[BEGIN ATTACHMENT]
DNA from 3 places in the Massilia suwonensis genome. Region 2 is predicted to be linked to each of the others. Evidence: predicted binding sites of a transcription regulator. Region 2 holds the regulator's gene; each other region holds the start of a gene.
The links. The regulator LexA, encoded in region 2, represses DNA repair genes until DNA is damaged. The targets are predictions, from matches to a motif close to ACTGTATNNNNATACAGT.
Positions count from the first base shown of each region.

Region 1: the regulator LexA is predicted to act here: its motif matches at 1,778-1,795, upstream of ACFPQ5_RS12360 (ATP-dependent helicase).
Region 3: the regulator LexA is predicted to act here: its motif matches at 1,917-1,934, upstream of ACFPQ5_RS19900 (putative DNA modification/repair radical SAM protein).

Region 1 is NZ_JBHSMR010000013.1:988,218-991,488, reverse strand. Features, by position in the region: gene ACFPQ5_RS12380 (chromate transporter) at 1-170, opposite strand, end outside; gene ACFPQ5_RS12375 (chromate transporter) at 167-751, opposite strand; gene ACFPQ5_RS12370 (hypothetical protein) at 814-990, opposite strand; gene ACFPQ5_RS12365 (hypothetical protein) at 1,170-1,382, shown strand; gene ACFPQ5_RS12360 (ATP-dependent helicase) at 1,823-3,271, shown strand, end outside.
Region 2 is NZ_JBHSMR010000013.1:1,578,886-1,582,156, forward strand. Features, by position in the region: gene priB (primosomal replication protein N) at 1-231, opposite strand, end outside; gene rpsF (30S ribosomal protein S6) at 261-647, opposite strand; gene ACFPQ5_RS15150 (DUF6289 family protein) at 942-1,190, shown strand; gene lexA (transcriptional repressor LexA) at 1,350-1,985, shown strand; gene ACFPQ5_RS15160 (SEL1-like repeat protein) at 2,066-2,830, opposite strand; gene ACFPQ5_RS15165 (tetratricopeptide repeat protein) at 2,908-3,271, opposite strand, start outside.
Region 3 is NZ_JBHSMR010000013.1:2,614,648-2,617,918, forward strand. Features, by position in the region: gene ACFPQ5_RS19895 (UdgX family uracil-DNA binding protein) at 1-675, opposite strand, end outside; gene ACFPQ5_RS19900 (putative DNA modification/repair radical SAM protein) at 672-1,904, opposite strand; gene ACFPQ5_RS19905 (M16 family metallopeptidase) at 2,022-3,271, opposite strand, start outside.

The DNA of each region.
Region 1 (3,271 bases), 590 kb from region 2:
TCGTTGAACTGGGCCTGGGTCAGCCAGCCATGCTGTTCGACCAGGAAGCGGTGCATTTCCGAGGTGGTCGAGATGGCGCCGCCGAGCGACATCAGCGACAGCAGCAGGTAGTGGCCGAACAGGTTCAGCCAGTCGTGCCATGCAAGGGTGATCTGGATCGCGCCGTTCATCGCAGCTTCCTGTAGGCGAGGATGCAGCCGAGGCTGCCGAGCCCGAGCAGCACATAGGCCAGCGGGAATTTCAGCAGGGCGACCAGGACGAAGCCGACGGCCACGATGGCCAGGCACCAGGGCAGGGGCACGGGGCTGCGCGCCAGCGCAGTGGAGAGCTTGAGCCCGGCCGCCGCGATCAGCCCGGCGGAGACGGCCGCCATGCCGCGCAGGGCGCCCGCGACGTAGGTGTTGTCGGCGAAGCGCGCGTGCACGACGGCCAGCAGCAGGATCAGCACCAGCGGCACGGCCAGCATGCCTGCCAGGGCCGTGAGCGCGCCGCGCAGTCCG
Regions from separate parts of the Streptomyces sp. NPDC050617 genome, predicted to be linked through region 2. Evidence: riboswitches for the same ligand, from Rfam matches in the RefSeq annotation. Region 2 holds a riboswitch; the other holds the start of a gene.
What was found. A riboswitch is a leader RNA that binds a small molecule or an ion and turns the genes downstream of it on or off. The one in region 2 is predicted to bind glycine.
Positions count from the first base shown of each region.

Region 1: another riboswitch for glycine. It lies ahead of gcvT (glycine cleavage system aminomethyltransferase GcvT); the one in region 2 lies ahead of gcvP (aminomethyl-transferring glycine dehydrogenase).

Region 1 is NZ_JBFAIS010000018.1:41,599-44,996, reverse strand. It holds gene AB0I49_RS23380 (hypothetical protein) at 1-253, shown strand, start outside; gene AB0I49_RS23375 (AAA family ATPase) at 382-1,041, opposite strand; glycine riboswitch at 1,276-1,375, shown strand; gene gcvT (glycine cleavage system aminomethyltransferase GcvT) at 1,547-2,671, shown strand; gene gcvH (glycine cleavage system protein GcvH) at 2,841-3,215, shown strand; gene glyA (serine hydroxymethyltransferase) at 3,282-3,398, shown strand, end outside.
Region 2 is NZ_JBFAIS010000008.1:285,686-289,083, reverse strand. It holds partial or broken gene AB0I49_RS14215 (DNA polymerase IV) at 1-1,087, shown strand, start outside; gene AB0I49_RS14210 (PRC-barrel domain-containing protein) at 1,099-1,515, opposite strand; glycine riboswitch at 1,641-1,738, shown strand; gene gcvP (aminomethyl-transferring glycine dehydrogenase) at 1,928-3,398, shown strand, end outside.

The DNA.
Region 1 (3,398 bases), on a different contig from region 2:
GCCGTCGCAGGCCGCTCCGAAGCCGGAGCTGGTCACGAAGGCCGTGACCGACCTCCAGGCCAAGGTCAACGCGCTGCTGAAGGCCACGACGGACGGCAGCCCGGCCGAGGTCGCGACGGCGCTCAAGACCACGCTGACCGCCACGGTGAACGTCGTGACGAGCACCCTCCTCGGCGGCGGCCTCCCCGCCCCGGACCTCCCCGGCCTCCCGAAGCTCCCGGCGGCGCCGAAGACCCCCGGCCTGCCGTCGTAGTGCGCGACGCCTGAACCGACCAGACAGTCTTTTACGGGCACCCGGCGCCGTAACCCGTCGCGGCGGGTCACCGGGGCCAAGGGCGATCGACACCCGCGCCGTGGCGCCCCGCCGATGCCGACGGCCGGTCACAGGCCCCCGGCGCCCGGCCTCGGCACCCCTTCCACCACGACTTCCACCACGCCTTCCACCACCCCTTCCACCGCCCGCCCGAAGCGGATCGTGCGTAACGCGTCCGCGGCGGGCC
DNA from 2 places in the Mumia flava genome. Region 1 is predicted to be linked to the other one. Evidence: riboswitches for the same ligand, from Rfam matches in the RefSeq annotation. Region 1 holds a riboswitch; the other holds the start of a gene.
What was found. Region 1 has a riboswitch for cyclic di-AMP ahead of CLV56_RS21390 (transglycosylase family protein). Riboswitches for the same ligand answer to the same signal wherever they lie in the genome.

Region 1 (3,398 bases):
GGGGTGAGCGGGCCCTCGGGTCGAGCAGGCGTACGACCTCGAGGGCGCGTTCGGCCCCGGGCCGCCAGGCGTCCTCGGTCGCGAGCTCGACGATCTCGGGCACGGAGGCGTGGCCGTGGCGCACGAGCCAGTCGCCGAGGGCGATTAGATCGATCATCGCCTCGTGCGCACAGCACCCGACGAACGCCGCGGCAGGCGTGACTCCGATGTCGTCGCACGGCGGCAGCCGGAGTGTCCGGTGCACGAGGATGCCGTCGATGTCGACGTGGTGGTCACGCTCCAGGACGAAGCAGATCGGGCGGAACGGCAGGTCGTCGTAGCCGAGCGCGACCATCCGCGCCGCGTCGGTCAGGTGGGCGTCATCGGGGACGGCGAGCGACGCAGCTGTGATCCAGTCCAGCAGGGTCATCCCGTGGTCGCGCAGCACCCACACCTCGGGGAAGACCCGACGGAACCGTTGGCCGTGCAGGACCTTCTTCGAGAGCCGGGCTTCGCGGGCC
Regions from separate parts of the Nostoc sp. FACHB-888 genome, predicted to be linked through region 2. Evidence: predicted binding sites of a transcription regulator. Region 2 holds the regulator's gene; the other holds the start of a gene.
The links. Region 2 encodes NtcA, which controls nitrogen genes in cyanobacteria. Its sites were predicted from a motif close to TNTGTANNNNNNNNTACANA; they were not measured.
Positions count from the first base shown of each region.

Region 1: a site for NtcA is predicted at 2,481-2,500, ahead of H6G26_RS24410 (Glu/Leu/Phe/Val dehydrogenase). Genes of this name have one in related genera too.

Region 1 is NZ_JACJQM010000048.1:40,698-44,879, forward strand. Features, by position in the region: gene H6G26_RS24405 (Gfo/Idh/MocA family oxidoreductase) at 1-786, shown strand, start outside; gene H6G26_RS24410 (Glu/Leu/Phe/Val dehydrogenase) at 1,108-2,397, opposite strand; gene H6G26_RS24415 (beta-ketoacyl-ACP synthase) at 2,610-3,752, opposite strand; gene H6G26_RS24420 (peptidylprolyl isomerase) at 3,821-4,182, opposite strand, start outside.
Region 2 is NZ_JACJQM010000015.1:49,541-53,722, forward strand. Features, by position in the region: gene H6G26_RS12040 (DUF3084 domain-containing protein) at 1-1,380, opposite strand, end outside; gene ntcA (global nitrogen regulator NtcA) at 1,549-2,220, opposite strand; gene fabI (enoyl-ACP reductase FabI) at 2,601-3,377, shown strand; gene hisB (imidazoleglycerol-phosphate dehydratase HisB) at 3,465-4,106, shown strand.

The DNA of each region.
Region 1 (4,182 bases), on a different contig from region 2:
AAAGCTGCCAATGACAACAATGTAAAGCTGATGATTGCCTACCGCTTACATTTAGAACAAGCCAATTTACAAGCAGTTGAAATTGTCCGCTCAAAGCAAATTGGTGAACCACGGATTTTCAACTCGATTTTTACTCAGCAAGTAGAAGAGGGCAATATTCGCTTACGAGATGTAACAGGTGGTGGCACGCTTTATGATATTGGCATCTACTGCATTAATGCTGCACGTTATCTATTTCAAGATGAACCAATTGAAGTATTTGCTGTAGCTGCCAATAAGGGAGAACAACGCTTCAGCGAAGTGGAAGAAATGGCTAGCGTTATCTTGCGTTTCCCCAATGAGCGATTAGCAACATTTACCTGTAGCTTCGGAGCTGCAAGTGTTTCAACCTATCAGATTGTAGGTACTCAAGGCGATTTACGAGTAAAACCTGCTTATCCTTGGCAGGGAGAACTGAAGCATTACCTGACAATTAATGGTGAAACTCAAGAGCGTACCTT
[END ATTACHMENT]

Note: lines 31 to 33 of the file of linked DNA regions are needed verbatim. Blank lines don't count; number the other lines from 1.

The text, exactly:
The DNA of each region.
Region 1 (4,182 bases), on a different contig from region 2:
AAAGCTGCCAATGACAACAATGTAAAGCTGATGATTGCCTACCGCTTACATTTAGAACAAGCCAATTTACAAGCAGTTGAAATTGTCCGCTCAAAGCAAATTGGTGAACCACGGATTTTCAACTCGATTTTTACTCAGCAAGTAGAAGAGGGCAATATTCGCTTACGAGATGTAACAGGTGGTGGCACGCTTTATGATATTGGCATCTACTGCATTAATGCTGCACGTTATCTATTTCAAGATGAACCAATTGAAGTATTTGCTGTAGCTGCCAATAAGGGAGAACAACGCTTCAGCGAAGTGGAAGAAATGGCTAGCGTTATCTTGCGTTTCCCCAATGAGCGATTAGCAACATTTACCTGTAGCTTCGGAGCTGCAAGTGTTTCAACCTATCAGATTGTAGGTACTCAAGGCGATTTACGAGTAAAACCTGCTTATCCTTGGCAGGGAGAACTGAAGCATTACCTGACAATTAATGGTGAAACTCAAGAGCGTACCTT